A Philly man was cleared of murder after 34 years by evidence that was in the police file all along
Curtis Crosland fought for decades to clear his name. The evidence that finally exonerated him was in the Philadelphia Police Department's and District Attorney's files all along.
More than 30 years ago, based only on the statements of two witnesses who either recanted or failed to appear in court, Curtis Crosland was convicted of the 1984 murder of South Philadelphia store owner Il Man Heo and sentenced to life in prison.
On Thursday, Crosland, 60 — a father of five and grandfather of 32 — was released from the State Correctional Institution Phoenix in Montgomery County. So many loved ones crowded onto his sister’s narrow block in the city’s Cobbs Creek section, screaming and hugging, that traffic ground to a halt.
“I just came home after 34 years. I’ve been exonerated,” Crosland apologized to one driver. She responded, “Praise God!”
Crosland is the 21st person exonerated with support from District Attorney Larry Krasner’s Conviction Integrity Unit, which concluded that investigators had illegally concealed troubling information about the witnesses who accused Crosland and evidence pointing to another suspect.
U.S. District Judge Anita Brody this week ordered Crosland released or retried, and the DA formally dropped the charges. In her order, Brody affirmed the CIU’s efforts, saying the DA’s first responsibility is to justice: “The responsibility of doing justice does not disappear once a conviction is achieved. In some circumstances, the duty to seek truth can and should extend to cases long closed.”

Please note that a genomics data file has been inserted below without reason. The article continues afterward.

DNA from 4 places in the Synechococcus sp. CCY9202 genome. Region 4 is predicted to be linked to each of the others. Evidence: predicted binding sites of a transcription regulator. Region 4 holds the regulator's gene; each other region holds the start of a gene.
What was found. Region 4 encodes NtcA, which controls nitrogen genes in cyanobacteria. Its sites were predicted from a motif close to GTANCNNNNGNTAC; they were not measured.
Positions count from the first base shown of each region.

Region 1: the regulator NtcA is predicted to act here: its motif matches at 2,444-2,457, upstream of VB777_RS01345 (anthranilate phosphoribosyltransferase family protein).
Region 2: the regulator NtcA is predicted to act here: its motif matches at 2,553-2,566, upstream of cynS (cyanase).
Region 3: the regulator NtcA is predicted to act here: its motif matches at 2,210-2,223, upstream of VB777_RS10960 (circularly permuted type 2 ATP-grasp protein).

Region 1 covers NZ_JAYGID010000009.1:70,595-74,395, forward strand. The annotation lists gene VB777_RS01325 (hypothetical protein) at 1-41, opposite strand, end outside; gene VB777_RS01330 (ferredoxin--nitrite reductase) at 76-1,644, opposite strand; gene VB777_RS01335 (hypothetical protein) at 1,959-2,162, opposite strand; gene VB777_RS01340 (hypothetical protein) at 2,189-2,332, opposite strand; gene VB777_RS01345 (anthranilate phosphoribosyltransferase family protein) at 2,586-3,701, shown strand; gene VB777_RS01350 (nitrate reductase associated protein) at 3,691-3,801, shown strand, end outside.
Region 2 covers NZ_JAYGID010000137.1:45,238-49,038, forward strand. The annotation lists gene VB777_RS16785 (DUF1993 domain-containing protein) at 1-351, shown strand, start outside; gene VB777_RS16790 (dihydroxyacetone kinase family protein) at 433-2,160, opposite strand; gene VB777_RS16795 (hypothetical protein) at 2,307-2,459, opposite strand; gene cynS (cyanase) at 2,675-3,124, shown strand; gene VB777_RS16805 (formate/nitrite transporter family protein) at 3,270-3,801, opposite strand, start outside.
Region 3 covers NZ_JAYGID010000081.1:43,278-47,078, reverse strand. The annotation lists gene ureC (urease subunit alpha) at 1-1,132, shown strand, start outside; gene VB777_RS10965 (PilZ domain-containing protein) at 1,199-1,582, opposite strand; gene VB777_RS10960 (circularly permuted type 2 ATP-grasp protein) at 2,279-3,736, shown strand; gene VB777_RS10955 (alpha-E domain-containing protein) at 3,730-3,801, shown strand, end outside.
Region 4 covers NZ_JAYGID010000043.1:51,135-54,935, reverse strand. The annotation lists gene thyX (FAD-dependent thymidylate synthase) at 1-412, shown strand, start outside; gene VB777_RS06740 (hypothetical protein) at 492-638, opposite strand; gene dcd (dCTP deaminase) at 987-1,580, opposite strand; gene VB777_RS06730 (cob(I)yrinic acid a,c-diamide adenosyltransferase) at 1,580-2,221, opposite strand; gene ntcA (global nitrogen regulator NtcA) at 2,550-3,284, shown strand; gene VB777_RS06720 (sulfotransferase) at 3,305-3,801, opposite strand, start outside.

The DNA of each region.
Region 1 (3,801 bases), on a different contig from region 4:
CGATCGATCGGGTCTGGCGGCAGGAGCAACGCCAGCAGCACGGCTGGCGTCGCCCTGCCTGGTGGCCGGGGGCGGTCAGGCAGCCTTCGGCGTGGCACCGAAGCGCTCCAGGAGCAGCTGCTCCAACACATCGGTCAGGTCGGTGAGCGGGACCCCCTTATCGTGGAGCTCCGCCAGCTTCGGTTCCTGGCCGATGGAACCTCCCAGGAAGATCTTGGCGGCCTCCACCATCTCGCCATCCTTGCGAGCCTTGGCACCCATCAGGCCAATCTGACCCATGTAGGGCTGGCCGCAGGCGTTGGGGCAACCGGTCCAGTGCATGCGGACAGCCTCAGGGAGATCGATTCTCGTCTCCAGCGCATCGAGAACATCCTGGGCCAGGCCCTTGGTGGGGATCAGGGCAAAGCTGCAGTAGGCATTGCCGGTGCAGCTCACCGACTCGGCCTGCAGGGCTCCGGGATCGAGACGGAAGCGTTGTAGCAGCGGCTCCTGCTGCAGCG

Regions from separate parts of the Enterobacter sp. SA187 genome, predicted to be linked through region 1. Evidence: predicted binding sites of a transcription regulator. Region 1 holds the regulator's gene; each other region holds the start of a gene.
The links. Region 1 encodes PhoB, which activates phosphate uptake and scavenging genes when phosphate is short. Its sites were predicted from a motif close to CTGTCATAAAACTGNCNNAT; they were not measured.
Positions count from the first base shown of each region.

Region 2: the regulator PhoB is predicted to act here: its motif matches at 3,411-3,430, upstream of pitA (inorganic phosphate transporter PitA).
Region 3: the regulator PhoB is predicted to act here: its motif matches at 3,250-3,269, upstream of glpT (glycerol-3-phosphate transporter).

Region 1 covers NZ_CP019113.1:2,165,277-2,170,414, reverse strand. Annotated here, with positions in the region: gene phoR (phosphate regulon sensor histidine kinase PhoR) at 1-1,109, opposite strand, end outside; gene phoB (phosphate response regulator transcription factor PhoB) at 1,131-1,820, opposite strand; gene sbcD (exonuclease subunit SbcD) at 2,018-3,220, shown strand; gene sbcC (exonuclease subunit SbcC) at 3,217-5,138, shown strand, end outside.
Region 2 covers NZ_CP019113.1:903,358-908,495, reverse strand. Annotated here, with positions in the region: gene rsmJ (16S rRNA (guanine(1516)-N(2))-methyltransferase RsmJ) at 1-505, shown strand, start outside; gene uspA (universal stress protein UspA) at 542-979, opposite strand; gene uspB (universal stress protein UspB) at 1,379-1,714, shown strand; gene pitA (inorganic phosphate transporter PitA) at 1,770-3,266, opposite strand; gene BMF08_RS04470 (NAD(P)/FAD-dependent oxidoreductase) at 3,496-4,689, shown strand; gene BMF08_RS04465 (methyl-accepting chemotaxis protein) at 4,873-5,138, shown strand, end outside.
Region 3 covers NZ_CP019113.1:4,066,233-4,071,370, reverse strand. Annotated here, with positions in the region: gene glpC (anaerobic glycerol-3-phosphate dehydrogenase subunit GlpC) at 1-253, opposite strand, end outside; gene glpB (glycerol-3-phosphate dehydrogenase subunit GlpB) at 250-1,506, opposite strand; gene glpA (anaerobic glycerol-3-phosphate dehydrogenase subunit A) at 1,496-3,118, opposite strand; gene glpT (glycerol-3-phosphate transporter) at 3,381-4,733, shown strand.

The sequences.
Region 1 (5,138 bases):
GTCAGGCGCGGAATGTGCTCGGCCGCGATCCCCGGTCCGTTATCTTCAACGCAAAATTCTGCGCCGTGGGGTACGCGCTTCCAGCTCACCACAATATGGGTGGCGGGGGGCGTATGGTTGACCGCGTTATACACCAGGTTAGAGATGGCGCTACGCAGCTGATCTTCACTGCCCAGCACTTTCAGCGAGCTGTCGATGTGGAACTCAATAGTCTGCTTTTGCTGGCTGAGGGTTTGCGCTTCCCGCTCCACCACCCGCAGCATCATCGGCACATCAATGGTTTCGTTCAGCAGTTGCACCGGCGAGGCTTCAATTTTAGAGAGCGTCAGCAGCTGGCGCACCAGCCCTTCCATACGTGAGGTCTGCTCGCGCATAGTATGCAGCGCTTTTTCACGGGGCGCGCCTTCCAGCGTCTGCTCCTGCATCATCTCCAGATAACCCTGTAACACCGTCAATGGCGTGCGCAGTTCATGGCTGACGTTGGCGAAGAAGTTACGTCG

The victim’s family also welcomed Crosland’s release, said Charles Heo, 50, who recalled translating the trial prosecutor’s explanations into Korean for his mother when he was just a teenager: “He said, ‘We got the guy.’ We believed him.”
He and his sister Song, 52, described their father, known in the community as Tony, as a revered, lighthearted, generous, and gregarious figure who took care of his neighbors, often carrying over more than $1,000 in “I owe yous” from those who couldn’t afford to pay. He was shot during a gunpoint robbery of his H&B Grocery Store by a masked perpetrator who knew to call him by his first name.
Despite his loss, Heo said he was grateful to see Crosland’s family reunited. “There was an injustice in this case,” he said, “and the ripple effects caused untold damage through our family’s lives, through the Crosland family’s lives.”
In court filings, the CIU made clear Crosland’s case involved not only apparent misconduct but also a compelling innocence claim.
“To me, it’s a case that has all the telltale signs of a wrongful conviction,” CIU supervisor Patricia Cummings said. “You have a case that was cold. Then you have snitches involved wanting something in their case, and then the historical lack of understanding and appreciation of [disclosure requirements].”
According to legal filings, the case was built on lies by informants police knew were tainted long before Crosland’s arrest.
One man, Rodney Everett, was facing a parole violation when he agreed to provide information in multiple murder cases — even testifying in two preliminary hearings on the same day.
The DA’s search of the police file yielded extensive undisclosed documents, including a failed polygraph test, a statement from Everett’s wife that he had identified a different perpetrator, and an undated letter from Everett to a homicide detective, seeking help in exchange for information.
The other informant, Delores Tilghman, had previously given a false statement in a different murder case, prosecutors say.